Once you’ve heard what bluesman Henry Butler’s hands can create on those ivories, there’s nogoing back. Those hands boogie that keyboard like no one else’s. Throw in a classically trainedvoice aching us through the blues, and you’re someplace you have never been before and wouldgive anything to return to, again and again.
Considered the premier exponent of the great New Orleans jazz and blues piano tradition, Butleris a ten-time Pinetop Perkins (formerly W. C. Handy) Best Blues Instrumentalist Awardnominee. A rich amalgam of jazz, Caribbean, classical, pop, blues, and R&B, his music is asexcitingly eclectic as that of his New Orleans birthplace.
Blinded by glaucoma at birth, Butler has been playing the piano since he was six years old, andarranging, composing, and performing professionally since he was twelve.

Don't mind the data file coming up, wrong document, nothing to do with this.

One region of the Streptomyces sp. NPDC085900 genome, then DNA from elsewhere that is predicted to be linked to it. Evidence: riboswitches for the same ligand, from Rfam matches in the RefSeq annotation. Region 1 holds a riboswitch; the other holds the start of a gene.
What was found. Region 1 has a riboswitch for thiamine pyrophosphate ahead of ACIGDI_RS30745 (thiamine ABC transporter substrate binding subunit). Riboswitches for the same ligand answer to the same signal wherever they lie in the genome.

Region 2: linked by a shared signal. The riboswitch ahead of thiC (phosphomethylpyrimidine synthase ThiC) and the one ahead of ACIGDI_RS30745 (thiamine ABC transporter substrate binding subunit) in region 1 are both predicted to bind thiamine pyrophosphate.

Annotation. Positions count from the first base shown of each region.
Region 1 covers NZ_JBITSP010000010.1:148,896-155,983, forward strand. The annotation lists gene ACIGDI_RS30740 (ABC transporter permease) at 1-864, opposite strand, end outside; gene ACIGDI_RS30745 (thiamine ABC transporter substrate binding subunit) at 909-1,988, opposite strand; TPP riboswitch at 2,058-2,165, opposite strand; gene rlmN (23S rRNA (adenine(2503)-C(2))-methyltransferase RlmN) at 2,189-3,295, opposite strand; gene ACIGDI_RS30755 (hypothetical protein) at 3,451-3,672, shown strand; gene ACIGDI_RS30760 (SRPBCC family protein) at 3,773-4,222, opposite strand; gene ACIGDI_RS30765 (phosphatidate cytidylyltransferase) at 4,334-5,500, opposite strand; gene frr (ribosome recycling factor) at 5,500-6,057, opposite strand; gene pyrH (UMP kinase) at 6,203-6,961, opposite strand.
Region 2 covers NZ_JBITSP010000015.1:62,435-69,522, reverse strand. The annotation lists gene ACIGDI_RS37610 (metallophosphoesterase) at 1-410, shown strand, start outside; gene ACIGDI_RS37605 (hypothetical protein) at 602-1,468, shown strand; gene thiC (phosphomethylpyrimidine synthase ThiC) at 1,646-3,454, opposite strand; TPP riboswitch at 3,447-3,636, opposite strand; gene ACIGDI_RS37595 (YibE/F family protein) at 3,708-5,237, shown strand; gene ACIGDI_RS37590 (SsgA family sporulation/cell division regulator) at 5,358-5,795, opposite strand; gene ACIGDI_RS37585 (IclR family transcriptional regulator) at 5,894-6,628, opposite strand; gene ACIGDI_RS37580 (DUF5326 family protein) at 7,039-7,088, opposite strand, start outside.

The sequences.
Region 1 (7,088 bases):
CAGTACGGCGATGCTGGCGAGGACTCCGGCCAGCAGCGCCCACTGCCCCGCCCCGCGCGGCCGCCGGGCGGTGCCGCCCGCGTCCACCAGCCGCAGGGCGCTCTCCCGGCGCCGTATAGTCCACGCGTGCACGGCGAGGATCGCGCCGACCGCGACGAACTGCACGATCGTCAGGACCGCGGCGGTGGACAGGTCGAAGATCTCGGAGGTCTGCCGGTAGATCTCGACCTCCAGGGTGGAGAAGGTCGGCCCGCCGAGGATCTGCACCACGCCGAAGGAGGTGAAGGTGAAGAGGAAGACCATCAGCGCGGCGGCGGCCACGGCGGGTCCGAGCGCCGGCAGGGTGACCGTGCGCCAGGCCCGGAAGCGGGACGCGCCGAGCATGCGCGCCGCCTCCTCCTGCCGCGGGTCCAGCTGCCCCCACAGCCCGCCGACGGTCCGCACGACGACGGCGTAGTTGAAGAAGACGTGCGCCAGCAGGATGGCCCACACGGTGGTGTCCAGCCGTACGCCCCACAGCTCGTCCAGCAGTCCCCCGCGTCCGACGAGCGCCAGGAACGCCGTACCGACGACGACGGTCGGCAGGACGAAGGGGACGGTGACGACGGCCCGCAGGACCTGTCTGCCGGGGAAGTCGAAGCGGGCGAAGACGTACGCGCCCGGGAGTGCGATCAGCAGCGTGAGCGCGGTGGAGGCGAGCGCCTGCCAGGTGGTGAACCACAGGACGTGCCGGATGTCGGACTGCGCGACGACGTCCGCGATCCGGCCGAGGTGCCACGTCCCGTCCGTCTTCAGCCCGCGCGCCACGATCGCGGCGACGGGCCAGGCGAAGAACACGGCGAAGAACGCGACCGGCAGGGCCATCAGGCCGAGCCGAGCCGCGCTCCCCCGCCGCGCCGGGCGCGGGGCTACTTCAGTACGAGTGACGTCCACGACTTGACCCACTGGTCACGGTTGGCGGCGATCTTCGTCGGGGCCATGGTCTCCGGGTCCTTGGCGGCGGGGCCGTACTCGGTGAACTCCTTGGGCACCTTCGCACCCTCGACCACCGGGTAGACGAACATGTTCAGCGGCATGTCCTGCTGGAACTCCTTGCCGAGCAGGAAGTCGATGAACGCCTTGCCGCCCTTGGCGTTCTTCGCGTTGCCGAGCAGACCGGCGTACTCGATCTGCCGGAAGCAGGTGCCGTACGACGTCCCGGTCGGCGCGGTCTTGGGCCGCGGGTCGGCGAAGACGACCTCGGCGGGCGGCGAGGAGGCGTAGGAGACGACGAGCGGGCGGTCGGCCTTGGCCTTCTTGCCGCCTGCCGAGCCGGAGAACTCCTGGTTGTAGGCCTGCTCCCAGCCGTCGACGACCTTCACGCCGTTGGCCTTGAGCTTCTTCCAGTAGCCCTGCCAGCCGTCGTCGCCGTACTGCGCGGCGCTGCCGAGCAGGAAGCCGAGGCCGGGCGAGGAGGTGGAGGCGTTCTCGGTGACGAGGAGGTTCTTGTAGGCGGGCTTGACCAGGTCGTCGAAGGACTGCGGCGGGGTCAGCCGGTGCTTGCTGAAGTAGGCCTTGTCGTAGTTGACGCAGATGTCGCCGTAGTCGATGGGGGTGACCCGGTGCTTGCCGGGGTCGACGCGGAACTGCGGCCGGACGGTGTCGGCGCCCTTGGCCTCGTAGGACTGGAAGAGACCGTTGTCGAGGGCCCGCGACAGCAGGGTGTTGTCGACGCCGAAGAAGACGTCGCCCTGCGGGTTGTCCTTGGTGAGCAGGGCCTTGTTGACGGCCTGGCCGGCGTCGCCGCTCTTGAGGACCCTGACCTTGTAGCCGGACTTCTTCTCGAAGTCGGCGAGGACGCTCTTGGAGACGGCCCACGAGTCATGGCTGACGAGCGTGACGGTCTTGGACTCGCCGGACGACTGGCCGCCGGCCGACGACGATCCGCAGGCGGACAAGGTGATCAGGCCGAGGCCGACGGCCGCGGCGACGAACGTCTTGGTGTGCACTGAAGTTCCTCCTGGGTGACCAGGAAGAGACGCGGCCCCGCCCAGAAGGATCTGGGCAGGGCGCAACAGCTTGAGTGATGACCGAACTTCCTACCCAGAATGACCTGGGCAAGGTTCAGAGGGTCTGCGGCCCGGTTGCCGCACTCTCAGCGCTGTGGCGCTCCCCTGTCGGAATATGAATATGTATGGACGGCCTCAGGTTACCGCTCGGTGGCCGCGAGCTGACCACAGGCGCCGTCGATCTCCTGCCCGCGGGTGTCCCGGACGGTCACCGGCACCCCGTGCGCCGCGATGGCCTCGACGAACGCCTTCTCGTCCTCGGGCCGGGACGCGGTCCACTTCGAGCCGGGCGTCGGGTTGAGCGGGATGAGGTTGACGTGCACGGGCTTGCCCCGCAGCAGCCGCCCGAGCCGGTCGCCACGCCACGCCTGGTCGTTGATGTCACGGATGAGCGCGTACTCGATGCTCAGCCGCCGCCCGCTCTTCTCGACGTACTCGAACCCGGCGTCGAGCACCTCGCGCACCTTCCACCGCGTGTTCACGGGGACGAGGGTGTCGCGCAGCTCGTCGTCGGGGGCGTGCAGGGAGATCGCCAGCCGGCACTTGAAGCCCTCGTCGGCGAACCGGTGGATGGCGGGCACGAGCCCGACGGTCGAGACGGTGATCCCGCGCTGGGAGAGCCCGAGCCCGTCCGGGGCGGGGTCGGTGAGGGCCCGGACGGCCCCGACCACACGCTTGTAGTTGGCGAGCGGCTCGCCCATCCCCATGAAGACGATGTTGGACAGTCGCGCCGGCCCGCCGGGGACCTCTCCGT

A New York Times review of a performance at New York City’s Jazz Standard described Butleras “percussive in his attack, ostentatious with his technique...the picture of stubborn mischief —and, not coincidentally, of New Orleans pianism. He obliged the spirit of the occasion with hisown stylistic consommé: billowing whole-tone glissandi; furrowed, Monkish hiccups; boppishtwo-handed octaves; flare-ups of funk and Chopin.”
The most recent of his many CDs is PiaNOLA Live, with works pulled from his rich archives,about all that survived Hurricane Katrina, which decimated his home and took his piano, Braillescores, and all his recording equipment. Butler can also be heard on recordings by othermusicians, including Cyndi Lauper, Jeff Golub, and Odetta, and on the 2012 release of Treme,Season 2: Music from the Original HBO Series.